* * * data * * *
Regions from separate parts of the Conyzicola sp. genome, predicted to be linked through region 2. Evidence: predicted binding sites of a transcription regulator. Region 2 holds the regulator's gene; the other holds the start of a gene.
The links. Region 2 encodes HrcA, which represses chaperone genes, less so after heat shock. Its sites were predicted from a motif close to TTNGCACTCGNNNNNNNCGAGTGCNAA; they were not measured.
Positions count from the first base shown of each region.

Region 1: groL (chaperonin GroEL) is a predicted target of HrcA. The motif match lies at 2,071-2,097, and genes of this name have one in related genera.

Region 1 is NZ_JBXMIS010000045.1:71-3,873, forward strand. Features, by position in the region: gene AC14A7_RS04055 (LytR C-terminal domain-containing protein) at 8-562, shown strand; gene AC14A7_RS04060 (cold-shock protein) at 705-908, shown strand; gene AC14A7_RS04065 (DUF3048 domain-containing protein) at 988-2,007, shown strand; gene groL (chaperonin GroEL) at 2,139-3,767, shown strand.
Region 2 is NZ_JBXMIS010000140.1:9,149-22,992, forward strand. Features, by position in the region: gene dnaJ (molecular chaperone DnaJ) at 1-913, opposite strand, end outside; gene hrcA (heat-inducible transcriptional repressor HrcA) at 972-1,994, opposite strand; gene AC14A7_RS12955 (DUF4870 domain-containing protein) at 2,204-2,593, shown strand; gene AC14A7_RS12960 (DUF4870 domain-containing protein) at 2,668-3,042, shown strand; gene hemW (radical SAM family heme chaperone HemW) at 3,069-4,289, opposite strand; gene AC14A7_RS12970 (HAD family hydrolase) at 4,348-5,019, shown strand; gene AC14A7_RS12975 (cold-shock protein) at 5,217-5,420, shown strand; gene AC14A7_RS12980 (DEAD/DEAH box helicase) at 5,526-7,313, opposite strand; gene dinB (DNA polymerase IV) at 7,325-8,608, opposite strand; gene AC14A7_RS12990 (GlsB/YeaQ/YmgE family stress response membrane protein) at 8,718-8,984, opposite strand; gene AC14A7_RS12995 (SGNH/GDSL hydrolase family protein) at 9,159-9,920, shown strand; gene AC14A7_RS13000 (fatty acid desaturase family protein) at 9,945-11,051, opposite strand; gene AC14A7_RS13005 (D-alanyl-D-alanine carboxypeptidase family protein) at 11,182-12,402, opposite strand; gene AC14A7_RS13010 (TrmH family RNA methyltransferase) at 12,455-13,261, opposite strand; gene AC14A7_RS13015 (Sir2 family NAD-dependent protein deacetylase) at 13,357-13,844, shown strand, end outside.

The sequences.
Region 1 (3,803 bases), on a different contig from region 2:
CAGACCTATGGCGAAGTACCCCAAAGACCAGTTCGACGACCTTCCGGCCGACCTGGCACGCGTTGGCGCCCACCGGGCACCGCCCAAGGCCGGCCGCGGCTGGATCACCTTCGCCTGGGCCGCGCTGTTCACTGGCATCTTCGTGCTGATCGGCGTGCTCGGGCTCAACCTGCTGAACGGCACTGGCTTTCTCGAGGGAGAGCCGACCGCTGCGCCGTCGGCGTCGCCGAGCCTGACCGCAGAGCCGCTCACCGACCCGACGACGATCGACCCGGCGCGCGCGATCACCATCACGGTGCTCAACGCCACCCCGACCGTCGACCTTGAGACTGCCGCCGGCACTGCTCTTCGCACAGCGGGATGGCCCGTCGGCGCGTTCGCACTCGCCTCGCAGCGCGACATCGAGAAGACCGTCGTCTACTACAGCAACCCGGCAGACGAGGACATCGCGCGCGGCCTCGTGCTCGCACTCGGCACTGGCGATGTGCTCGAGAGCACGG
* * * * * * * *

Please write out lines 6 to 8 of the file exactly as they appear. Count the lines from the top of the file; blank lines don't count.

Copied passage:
Region 2 is NZ_JBXMIS010000140.1:9,149-22,992, forward strand. Features, by position in the region: gene dnaJ (molecular chaperone DnaJ) at 1-913, opposite strand, end outside; gene hrcA (heat-inducible transcriptional repressor HrcA) at 972-1,994, opposite strand; gene AC14A7_RS12955 (DUF4870 domain-containing protein) at 2,204-2,593, shown strand; gene AC14A7_RS12960 (DUF4870 domain-containing protein) at 2,668-3,042, shown strand; gene hemW (radical SAM family heme chaperone HemW) at 3,069-4,289, opposite strand; gene AC14A7_RS12970 (HAD family hydrolase) at 4,348-5,019, shown strand; gene AC14A7_RS12975 (cold-shock protein) at 5,217-5,420, shown strand; gene AC14A7_RS12980 (DEAD/DEAH box helicase) at 5,526-7,313, opposite strand; gene dinB (DNA polymerase IV) at 7,325-8,608, opposite strand; gene AC14A7_RS12990 (GlsB/YeaQ/YmgE family stress response membrane protein) at 8,718-8,984, opposite strand; gene AC14A7_RS12995 (SGNH/GDSL hydrolase family protein) at 9,159-9,920, shown strand; gene AC14A7_RS13000 (fatty acid desaturase family protein) at 9,945-11,051, opposite strand; gene AC14A7_RS13005 (D-alanyl-D-alanine carboxypeptidase family protein) at 11,182-12,402, opposite strand; gene AC14A7_RS13010 (TrmH family RNA methyltransferase) at 12,455-13,261, opposite strand; gene AC14A7_RS13015 (Sir2 family NAD-dependent protein deacetylase) at 13,357-13,844, shown strand, end outside.

The sequences.
Region 1 (3,803 bases), on a different contig from region 2: